Big Fish, Endings and Fathers

Posted ScriptGeek Uncategorized

big_fishHi everyone! Apologies that I haven’t made a blog post in a while; I’ve been lucky to have an influx of new clients over the last couple of months, and I’ve been hard at work on their submissions. It’s been a real pleasure to meet so many new writers.

Onward to the point of this blog. Your time is precious no doubt.

I was browsing random third acts in movies as part of a project I’m working on for a client, and I stumbled upon the finale to Big Fish again. How great is that ending? Seriously.

For those of you who don’t know, Big Fish is a 2003 fantasy drama written by John August and directed by Tim Burton. It’s based on the 1998 novel by Daniel Wallace. It’s the story of a father, Edward Bloom, who, near death, recounts the many extraordinary and unbelievable stories that made up his youthful days. His son, Will, tired of his dad’s apparent tall tales, wishes to find some measure of truth in their already damaged relationship.

You get the sense that father and son have not had a meaningful conversation in years, possibly even ever at all. Edward’s a born storyteller, but Will doesn’t believe a word. He feels his father’s stories are of little substance to the moment here and now.

The ending is beautifully heartbreaking. Edward is taking his last breaths, and with Will sitting at his side, the father asks to hear the story of how he leaves this world. He wants the story to incorporate the river. He can’t physically get there, so he asks his son to tell the story. Will is not a natural storyteller, not like his father, and so he’s completely out of his comfort zone.

Will: ‘I need your help. Tell me how it starts.’

Edward: ‘Like this.’

That’s the helping hand to get Will going, and from there he tells the story of how he breaks his father out of hospital, and goes to the river, where a crowd of people are already waiting – all of the friends and faces that populated Edward’s stories.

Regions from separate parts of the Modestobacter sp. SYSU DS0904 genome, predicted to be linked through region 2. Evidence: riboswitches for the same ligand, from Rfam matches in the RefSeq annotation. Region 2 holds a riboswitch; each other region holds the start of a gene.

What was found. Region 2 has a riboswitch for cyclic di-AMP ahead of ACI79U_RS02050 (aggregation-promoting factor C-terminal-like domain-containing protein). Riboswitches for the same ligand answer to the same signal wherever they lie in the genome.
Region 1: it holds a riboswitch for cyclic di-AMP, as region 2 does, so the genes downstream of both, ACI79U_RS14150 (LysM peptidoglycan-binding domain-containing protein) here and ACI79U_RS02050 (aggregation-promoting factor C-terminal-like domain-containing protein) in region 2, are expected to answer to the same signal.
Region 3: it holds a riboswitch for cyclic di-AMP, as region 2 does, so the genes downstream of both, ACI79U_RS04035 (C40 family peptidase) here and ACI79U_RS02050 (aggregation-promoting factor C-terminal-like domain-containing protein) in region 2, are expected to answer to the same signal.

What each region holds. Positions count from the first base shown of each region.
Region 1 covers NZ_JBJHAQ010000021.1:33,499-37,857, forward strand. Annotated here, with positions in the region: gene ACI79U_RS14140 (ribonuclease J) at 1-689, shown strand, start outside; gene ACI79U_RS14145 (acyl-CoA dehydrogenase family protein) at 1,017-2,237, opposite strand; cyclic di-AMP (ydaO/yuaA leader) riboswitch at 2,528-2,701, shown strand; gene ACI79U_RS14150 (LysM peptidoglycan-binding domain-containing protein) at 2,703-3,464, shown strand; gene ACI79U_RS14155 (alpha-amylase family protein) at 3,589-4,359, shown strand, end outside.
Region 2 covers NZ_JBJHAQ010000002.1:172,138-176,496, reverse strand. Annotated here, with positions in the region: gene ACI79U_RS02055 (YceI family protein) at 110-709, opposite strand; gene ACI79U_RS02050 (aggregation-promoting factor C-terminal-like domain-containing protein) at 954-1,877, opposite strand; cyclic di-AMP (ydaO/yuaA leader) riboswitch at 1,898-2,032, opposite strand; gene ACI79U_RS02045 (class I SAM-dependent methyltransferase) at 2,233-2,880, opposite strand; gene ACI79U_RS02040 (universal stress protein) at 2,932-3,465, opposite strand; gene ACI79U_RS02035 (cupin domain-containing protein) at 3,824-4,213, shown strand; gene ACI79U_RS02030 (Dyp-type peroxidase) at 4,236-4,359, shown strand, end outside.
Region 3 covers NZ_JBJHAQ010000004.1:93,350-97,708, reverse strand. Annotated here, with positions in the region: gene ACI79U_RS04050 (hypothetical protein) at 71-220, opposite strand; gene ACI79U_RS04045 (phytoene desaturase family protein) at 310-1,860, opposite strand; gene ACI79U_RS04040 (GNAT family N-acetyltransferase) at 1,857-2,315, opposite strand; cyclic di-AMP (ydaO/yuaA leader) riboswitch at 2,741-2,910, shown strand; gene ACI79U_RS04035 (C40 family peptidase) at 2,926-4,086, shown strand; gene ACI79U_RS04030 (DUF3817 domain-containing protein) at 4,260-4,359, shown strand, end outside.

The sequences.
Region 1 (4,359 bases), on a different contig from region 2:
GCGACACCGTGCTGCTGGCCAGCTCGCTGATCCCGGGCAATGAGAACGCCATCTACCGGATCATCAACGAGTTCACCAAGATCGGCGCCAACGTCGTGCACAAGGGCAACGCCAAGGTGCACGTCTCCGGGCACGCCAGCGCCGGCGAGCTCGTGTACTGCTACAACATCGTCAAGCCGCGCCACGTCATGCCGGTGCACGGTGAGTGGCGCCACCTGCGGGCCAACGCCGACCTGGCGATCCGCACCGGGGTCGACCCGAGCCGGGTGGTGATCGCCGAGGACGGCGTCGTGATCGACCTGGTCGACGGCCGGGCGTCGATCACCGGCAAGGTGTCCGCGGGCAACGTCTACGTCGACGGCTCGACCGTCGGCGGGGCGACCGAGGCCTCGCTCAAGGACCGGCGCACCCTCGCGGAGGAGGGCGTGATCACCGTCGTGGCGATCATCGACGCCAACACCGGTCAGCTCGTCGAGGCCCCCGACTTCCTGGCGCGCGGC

As Will finishes the story, Edward passes on. He’s filled with happiness, and it’s powerful because now his son has become the storyteller. They have finally shared one meaningful connection. In the next scene, Will attends his father’s funeral, and is surprised to see hints and traces of the characters that filled his father’s tales. These people existed, but were sometimes embellished or exaggerated, but they were the source of Edward’s stories. There was truth in there.

Will has finally accepted a part of his father’s life into his own being. There is respect there. Relief for the father who is finally accepted by the son, and for the son who finally understands the father.

I remember seeing this movie with my own father about eight years ago. Our own relationship has been strained at times, as his relationship with his own father was too. During that ending I felt that there was a moment of realisation for us, but by the time the credits began it was lost.

Such is human relationship. What needed to be said was lost in that moment. But I hold the memory of that moment.

God it’s such a great ending.

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